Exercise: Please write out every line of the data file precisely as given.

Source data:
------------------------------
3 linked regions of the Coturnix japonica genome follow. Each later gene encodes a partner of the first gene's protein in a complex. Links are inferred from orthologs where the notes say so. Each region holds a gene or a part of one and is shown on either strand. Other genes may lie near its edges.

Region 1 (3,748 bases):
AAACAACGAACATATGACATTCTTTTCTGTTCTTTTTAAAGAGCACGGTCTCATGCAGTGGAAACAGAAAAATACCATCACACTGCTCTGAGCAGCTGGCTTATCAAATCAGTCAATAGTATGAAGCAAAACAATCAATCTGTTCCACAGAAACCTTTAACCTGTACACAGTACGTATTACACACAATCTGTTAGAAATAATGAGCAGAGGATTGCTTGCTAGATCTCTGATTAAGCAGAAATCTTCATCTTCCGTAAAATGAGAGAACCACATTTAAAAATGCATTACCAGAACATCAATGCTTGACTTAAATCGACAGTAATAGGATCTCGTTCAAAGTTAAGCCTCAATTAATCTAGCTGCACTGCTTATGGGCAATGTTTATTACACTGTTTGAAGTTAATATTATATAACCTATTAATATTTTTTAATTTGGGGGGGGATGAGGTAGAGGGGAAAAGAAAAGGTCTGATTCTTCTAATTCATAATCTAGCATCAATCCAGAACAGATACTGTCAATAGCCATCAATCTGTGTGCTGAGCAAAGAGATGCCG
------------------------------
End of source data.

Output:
3 linked regions of the Coturnix japonica genome follow. Each later gene encodes a partner of the first gene's protein in a complex. Links are inferred from orthologs where the notes say so. Each region holds a gene or a part of one and is shown on either strand. Other genes may lie near its edges.

Region 1 (3,748 bases):
AAACAACGAACATATGACATTCTTTTCTGTTCTTTTTAAAGAGCACGGTCTCATGCAGTGGAAACAGAAAAATACCATCACACTGCTCTGAGCAGCTGGCTTATCAAATCAGTCAATAGTATGAAGCAAAACAATCAATCTGTTCCACAGAAACCTTTAACCTGTACACAGTACGTATTACACACAATCTGTTAGAAATAATGAGCAGAGGATTGCTTGCTAGATCTCTGATTAAGCAGAAATCTTCATCTTCCGTAAAATGAGAGAACCACATTTAAAAATGCATTACCAGAACATCAATGCTTGACTTAAATCGACAGTAATAGGATCTCGTTCAAAGTTAAGCCTCAATTAATCTAGCTGCACTGCTTATGGGCAATGTTTATTACACTGTTTGAAGTTAATATTATATAACCTATTAATATTTTTTAATTTGGGGGGGGATGAGGTAGAGGGGAAAAGAAAAGGTCTGATTCTTCTAATTCATAATCTAGCATCAATCCAGAACAGATACTGTCAATAGCCATCAATCTGTGTGCTGAGCAAAGAGATGCCG